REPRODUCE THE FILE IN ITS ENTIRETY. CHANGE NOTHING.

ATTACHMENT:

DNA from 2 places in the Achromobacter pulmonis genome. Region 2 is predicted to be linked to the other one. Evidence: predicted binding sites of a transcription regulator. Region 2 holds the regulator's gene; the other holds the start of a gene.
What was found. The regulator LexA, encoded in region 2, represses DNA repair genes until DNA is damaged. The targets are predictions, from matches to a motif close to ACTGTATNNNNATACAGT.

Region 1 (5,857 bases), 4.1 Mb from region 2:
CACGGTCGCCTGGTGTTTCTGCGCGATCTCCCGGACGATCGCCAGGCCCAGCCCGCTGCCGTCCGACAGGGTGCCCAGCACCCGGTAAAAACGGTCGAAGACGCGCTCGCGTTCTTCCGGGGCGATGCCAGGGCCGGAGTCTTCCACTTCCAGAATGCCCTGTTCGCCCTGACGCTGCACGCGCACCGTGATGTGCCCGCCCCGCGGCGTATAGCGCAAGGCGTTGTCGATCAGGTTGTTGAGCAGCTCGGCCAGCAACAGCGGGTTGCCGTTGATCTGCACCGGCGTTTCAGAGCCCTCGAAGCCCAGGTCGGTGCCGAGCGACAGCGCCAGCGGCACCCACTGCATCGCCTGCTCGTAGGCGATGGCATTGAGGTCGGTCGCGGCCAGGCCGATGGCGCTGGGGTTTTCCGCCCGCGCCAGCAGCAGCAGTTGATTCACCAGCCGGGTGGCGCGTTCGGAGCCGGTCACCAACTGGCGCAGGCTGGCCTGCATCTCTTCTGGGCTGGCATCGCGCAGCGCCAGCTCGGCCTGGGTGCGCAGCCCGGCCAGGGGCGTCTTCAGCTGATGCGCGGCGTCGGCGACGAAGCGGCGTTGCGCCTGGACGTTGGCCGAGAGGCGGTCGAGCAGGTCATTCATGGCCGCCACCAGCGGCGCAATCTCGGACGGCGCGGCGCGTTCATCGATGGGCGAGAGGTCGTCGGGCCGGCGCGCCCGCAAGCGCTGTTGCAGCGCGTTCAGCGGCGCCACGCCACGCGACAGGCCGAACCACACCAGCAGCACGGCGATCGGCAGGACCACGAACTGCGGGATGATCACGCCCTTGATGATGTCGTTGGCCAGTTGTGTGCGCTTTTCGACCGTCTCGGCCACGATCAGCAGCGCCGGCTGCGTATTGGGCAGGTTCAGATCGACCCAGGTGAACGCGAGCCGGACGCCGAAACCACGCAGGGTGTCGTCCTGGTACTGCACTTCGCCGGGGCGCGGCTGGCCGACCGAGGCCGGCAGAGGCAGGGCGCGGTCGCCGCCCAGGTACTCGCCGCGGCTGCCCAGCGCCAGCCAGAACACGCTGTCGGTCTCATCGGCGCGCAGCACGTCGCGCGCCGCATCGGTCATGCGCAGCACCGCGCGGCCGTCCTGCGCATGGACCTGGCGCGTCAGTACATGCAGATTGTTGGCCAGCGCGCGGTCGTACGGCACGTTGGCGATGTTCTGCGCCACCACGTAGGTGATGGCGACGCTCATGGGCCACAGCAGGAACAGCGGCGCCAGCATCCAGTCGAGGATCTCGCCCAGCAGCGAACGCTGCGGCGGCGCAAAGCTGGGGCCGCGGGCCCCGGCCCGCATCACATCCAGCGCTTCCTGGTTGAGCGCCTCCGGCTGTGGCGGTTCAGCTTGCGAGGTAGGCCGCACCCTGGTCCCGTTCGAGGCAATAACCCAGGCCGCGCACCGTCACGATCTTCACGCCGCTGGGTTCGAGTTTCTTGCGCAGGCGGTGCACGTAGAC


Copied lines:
DNA from 2 places in the Achromobacter pulmonis genome. Region 2 is predicted to be linked to the other one. Evidence: predicted binding sites of a transcription regulator. Region 2 holds the regulator's gene; the other holds the start of a gene.
What was found. The regulator LexA, encoded in region 2, represses DNA repair genes until DNA is damaged. The targets are predictions, from matches to a motif close to ACTGTATNNNNATACAGT.

Region 1 (5,857 bases), 4.1 Mb from region 2:
CACGGTCGCCTGGTGTTTCTGCGCGATCTCCCGGACGATCGCCAGGCCCAGCCCGCTGCCGTCCGACAGGGTGCCCAGCACCCGGTAAAAACGGTCGAAGACGCGCTCGCGTTCTTCCGGGGCGATGCCAGGGCCGGAGTCTTCCACTTCCAGAATGCCCTGTTCGCCCTGACGCTGCACGCGCACCGTGATGTGCCCGCCCCGCGGCGTATAGCGCAAGGCGTTGTCGATCAGGTTGTTGAGCAGCTCGGCCAGCAACAGCGGGTTGCCGTTGATCTGCACCGGCGTTTCAGAGCCCTCGAAGCCCAGGTCGGTGCCGAGCGACAGCGCCAGCGGCACCCACTGCATCGCCTGCTCGTAGGCGATGGCATTGAGGTCGGTCGCGGCCAGGCCGATGGCGCTGGGGTTTTCCGCCCGCGCCAGCAGCAGCAGTTGATTCACCAGCCGGGTGGCGCGTTCGGAGCCGGTCACCAACTGGCGCAGGCTGGCCTGCATCTCTTCTGGGCTGGCATCGCGCAGCGCCAGCTCGGCCTGGGTGCGCAGCCCGGCCAGGGGCGTCTTCAGCTGATGCGCGGCGTCGGCGACGAAGCGGCGTTGCGCCTGGACGTTGGCCGAGAGGCGGTCGAGCAGGTCATTCATGGCCGCCACCAGCGGCGCAATCTCGGACGGCGCGGCGCGTTCATCGATGGGCGAGAGGTCGTCGGGCCGGCGCGCCCGCAAGCGCTGTTGCAGCGCGTTCAGCGGCGCCACGCCACGCGACAGGCCGAACCACACCAGCAGCACGGCGATCGGCAGGACCACGAACTGCGGGATGATCACGCCCTTGATGATGTCGTTGGCCAGTTGTGTGCGCTTTTCGACCGTCTCGGCCACGATCAGCAGCGCCGGCTGCGTATTGGGCAGGTTCAGATCGACCCAGGTGAACGCGAGCCGGACGCCGAAACCACGCAGGGTGTCGTCCTGGTACTGCACTTCGCCGGGGCGCGGCTGGCCGACCGAGGCCGGCAGAGGCAGGGCGCGGTCGCCGCCCAGGTACTCGCCGCGGCTGCCCAGCGCCAGCCAGAACACGCTGTCGGTCTCATCGGCGCGCAGCACGTCGCGCGCCGCATCGGTCATGCGCAGCACCGCGCGGCCGTCCTGCGCATGGACCTGGCGCGTCAGTACATGCAGATTGTTGGCCAGCGCGCGGTCGTACGGCACGTTGGCGATGTTCTGCGCCACCACGTAGGTGATGGCGACGCTCATGGGCCACAGCAGGAACAGCGGCGCCAGCATCCAGTCGAGGATCTCGCCCAGCAGCGAACGCTGCGGCGGCGCAAAGCTGGGGCCGCGGGCCCCGGCCCGCATCACATCCAGCGCTTCCTGGTTGAGCGCCTCCGGCTGTGGCGGTTCAGCTTGCGAGGTAGGCCGCACCCTGGTCCCGTTCGAGGCAATAACCCAGGCCGCGCACCGTCACGATCTTCACGCCGCTGGGTTCGAGTTTCTTGCGCAGGCGGTGCACGTAGAC